Sturla J. Gudlaugsson, Geraert ter Borch, 2 vols. (The Hague, 1959–60), 2:104–5, nos. 93 and 92 respectively. See Arthur K. Wheelock Jr. et al., Gerard ter Borch (Exh. cat. Washington D.C., National Gallery of Art; Detroit Institute of Arts) (Zwolle, 2005), 97–99 (Portrait of Jan van Goyen, no. 21) and 100–1 (Portrait of a Man, no. 22); additionally on Portrait of a Man, see P. C. Sutton, Dutch and Flemish Paintings: The Collection of Willem Baron van Dedem (London, 2002), 38–41.
See the Technical Summary prepared by Annette Rupprecht, June 2012. Viewed from the back, the panel has lighter-colored strips 3 to 5 centimeters wide along the top, left, and bottom edges (suggesting where the panel previously had been masked off), but none along the right (i. e., the left side of the panel viewed from the front). In addition, the cuts of the upper and left edges of the panel show a raised lip of unpainted wood along the front surface, suggesting that these edges have been modified.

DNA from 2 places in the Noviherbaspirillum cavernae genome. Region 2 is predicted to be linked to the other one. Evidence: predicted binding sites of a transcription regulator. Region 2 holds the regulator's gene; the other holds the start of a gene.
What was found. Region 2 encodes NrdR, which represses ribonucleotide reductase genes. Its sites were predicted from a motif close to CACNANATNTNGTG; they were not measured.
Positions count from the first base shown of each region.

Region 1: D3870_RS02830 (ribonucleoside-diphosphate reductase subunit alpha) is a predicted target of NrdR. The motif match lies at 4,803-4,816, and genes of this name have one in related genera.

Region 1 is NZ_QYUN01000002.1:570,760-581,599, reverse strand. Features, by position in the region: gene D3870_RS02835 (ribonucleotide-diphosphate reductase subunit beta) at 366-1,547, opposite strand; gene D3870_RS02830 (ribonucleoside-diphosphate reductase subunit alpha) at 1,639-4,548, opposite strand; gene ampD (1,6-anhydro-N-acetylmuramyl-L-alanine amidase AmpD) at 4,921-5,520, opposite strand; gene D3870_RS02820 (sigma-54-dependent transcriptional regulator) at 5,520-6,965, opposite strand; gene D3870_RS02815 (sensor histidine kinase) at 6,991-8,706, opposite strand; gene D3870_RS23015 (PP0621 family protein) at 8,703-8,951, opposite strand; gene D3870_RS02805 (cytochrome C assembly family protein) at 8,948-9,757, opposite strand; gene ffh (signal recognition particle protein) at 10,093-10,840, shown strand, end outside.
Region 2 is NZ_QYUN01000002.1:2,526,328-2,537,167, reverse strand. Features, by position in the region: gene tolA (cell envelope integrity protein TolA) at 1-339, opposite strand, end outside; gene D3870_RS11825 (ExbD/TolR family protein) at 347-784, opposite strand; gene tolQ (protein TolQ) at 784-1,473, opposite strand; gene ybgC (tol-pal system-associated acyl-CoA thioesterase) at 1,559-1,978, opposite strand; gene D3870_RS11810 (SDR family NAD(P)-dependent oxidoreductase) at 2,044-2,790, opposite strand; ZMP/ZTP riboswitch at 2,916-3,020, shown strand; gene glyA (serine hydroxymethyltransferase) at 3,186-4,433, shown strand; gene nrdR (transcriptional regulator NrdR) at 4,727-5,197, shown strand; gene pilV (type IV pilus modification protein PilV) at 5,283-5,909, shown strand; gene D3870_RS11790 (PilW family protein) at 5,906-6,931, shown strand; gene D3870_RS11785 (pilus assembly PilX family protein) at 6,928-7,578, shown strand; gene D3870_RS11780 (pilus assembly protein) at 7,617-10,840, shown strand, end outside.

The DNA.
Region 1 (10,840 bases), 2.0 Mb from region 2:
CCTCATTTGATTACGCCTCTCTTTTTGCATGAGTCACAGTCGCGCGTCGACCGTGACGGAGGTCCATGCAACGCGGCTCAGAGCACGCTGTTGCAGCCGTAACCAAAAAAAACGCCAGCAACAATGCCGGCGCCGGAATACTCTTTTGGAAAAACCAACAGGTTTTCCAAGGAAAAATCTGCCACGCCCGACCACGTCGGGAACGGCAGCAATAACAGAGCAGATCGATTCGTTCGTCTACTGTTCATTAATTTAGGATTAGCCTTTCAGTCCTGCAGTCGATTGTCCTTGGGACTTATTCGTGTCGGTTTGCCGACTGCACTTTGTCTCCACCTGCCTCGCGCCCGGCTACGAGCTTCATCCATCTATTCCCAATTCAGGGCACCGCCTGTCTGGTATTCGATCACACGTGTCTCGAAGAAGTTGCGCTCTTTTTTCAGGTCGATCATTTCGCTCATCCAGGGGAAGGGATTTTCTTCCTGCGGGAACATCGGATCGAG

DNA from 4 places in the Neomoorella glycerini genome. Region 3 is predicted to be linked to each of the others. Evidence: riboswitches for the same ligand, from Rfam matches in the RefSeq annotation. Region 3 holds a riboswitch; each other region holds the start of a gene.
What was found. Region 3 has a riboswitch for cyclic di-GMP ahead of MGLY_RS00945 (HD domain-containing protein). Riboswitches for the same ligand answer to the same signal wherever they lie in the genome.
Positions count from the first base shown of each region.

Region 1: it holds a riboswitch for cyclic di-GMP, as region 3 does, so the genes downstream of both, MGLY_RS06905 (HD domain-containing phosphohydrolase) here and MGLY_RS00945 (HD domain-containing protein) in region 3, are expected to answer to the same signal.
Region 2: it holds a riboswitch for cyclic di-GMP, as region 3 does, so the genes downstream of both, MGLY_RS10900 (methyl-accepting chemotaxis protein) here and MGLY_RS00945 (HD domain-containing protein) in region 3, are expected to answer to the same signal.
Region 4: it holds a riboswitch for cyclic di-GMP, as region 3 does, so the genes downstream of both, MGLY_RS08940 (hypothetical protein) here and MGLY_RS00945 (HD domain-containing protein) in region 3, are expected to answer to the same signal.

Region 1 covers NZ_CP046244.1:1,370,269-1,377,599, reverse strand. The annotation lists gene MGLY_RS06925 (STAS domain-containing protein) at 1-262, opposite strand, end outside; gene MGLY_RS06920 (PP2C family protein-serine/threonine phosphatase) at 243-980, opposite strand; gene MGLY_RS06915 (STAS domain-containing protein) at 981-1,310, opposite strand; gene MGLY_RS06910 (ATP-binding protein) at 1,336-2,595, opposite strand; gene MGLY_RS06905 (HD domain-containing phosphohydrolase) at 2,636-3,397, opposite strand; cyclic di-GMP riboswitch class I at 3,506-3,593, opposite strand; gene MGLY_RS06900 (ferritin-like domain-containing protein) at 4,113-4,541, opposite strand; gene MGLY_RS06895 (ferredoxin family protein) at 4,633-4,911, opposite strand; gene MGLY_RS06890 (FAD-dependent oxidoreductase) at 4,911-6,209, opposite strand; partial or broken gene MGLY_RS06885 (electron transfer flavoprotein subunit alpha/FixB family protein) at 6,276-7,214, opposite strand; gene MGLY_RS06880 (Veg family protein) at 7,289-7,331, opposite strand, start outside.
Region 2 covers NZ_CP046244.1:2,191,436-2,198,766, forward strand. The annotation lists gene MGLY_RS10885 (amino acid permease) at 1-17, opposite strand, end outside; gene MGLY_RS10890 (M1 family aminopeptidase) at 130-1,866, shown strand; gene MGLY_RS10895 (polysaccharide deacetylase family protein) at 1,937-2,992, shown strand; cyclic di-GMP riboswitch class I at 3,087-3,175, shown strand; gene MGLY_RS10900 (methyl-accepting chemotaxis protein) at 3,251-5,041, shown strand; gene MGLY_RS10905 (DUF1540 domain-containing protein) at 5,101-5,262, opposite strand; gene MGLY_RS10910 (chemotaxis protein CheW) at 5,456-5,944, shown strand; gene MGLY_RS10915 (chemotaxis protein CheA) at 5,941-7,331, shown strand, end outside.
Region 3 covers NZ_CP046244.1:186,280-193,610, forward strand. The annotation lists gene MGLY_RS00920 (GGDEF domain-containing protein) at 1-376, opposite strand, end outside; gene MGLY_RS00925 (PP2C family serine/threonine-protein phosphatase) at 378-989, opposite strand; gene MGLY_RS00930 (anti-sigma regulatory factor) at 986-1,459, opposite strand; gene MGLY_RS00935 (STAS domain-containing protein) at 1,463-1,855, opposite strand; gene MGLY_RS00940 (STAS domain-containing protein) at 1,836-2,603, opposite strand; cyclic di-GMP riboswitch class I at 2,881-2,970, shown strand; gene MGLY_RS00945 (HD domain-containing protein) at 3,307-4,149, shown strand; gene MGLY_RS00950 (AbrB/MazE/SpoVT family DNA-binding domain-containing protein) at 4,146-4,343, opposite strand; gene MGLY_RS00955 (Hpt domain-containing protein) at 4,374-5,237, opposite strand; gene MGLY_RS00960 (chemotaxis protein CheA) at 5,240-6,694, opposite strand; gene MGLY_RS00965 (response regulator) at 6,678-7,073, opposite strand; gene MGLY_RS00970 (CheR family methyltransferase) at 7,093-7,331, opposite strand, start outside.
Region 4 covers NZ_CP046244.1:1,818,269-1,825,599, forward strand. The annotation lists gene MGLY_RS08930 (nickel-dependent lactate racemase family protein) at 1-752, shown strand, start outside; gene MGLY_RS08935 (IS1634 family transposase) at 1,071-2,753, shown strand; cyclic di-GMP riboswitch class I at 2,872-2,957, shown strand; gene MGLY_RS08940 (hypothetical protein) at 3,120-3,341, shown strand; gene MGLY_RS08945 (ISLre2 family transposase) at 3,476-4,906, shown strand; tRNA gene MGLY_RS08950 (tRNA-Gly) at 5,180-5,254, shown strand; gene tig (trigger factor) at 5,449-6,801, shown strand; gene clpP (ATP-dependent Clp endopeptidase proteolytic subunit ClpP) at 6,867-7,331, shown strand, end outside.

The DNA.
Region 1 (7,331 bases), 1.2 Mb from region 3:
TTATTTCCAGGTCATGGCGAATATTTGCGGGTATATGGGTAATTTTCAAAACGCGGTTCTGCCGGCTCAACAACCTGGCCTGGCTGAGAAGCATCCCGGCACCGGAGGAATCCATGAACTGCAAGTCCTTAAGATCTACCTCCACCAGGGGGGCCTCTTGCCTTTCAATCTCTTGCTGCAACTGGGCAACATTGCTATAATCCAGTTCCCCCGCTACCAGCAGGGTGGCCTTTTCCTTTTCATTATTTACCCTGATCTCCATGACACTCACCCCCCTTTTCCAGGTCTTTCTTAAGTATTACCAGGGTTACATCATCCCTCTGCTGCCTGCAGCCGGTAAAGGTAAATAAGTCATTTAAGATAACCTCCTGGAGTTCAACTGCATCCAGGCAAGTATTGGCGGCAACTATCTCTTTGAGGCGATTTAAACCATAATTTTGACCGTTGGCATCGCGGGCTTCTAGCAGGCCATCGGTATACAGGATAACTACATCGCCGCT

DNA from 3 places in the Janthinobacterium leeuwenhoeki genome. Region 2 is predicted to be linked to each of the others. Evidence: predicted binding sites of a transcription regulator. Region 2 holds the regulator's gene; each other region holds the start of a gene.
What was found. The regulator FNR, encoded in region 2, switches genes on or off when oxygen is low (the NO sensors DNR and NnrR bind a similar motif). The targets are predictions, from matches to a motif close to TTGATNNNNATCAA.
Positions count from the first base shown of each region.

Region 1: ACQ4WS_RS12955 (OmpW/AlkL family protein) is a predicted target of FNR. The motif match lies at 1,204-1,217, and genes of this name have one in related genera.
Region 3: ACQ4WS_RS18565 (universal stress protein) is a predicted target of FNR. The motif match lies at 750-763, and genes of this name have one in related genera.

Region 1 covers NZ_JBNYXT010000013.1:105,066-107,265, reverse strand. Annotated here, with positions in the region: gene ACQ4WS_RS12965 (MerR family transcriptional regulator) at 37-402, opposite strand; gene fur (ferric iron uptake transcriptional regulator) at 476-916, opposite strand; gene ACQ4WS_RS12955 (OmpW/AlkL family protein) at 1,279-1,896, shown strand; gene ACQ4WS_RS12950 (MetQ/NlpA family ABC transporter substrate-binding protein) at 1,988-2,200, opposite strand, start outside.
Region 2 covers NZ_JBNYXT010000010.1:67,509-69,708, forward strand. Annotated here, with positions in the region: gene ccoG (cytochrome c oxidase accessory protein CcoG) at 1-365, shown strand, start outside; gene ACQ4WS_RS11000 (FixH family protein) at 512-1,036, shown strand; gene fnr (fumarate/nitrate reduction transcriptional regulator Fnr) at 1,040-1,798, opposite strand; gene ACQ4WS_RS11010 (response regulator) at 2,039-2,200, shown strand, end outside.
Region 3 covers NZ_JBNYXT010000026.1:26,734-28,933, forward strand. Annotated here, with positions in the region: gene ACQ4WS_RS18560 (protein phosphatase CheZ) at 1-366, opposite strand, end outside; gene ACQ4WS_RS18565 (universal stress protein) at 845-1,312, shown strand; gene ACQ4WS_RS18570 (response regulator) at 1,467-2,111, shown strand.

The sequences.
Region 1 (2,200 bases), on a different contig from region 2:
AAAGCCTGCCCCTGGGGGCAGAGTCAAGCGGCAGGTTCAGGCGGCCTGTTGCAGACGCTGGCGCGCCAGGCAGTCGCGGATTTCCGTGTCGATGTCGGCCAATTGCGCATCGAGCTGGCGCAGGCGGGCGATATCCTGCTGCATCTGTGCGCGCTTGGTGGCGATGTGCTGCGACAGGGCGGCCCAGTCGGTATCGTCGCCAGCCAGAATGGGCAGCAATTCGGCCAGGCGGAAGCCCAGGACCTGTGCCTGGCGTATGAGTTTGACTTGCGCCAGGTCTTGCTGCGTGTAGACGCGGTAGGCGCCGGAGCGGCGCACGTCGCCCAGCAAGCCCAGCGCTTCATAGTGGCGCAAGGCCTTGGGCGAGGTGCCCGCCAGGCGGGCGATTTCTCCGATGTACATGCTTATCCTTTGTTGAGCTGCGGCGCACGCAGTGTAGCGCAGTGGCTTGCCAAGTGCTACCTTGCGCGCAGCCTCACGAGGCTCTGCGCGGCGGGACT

Georges Mieg, “Un inspirateur du Musée Historique, Jean-George Mieg 1788–1864,” Bulletin du Musée Historique du Mulhouse 44 (1924): 239–56. On Georges Mieg, see L.-G. Werner, “Georges Mieg (1865–1924),” Bulletin du Musée Historique du Mulhouse 44 (1924): 386–88.
See N. Ehrsam, Livre d’or (Bürgerbuch) de la ville de Mulhouse, rev. ed. (Mulhouse, 1883), pl. 111.
The characterization of the wood is based on visual examination only. There may be narrow remnants of bevels along the left and lower edges.